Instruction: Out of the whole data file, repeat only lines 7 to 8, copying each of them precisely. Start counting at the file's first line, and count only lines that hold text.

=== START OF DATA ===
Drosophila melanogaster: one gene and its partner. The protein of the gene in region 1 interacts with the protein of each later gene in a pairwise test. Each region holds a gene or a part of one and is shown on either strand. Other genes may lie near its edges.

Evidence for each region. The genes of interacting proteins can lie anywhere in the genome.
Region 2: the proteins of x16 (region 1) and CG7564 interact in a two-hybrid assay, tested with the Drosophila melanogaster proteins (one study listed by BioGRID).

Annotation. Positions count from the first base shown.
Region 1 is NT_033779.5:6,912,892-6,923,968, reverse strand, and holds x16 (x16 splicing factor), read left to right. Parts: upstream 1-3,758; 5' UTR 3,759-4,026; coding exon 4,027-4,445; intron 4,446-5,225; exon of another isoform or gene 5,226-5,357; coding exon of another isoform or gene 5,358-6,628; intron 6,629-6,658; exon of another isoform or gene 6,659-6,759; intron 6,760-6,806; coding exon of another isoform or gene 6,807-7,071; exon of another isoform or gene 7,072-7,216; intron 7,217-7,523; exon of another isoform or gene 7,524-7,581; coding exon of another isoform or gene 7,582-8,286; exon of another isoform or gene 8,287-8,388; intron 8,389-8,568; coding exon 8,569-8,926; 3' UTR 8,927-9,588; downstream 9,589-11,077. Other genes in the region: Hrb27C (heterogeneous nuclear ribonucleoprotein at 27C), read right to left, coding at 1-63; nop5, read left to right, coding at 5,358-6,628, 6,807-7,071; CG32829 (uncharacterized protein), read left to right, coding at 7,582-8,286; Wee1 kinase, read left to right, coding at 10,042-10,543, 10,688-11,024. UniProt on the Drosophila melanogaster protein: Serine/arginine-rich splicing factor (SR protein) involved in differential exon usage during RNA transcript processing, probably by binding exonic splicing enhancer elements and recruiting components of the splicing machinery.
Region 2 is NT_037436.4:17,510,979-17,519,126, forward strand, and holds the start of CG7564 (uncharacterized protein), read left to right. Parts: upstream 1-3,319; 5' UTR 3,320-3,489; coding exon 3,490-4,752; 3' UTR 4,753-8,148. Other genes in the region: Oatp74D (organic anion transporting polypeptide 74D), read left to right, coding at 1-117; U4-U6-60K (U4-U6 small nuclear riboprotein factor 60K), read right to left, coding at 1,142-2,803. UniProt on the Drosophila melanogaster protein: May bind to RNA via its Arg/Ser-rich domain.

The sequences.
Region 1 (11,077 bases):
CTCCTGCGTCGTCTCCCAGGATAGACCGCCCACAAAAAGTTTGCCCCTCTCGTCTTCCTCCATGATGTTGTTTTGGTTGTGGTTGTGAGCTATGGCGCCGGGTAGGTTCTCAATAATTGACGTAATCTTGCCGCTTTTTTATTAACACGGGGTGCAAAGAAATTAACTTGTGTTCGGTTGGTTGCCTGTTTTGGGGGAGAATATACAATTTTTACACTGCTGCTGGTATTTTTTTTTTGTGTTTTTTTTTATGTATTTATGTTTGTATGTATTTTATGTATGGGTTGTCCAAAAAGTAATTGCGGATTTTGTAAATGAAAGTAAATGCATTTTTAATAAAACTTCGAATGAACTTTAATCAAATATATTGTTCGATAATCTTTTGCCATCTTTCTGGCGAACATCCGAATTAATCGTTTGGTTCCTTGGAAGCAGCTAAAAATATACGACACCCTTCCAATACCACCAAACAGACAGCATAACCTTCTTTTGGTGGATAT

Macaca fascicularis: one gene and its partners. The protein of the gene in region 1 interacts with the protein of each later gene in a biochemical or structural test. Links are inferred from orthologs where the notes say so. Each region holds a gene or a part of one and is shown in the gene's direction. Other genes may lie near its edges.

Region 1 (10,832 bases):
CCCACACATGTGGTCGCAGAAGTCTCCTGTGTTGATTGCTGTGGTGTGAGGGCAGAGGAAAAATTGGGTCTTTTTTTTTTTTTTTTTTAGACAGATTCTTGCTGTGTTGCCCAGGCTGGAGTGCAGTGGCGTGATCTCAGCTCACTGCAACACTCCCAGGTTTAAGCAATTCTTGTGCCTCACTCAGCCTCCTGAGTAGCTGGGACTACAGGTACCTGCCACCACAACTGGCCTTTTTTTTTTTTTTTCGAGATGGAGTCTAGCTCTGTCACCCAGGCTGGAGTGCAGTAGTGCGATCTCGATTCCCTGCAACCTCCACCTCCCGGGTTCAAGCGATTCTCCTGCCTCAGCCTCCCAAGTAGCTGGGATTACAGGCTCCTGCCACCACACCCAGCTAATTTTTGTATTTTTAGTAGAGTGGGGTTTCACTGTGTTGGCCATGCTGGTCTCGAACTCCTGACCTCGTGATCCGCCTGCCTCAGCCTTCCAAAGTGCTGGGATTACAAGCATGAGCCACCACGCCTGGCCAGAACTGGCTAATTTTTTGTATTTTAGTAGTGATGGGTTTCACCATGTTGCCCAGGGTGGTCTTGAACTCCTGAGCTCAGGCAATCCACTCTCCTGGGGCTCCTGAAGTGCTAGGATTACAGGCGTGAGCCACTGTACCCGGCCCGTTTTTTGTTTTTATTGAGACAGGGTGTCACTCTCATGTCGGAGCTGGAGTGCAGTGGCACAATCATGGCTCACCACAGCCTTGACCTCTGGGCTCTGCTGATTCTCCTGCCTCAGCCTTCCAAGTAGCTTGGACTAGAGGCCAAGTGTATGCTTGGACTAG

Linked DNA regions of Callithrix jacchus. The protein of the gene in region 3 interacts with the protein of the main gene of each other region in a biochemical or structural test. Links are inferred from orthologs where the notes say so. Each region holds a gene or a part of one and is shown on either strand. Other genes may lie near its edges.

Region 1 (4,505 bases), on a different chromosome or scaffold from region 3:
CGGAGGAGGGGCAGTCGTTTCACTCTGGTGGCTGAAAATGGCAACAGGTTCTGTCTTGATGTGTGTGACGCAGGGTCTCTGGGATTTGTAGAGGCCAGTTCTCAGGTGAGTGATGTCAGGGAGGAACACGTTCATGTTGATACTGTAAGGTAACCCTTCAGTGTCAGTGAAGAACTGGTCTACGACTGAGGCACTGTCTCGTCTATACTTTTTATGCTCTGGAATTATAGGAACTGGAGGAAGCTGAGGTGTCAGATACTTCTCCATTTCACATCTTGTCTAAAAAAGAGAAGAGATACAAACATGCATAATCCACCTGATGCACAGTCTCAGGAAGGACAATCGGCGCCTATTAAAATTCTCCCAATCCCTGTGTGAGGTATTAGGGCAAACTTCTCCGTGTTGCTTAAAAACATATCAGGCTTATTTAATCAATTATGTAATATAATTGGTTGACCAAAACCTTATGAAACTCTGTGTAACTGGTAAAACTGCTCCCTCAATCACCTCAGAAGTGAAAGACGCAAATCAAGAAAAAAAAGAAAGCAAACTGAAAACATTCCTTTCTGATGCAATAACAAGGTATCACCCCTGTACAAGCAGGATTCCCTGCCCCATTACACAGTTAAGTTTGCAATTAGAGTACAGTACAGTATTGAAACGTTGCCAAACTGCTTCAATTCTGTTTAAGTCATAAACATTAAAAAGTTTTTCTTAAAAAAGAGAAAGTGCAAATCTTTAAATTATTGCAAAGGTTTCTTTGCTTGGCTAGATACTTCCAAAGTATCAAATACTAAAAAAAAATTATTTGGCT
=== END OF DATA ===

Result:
The sequences.
Region 1 (11,077 bases):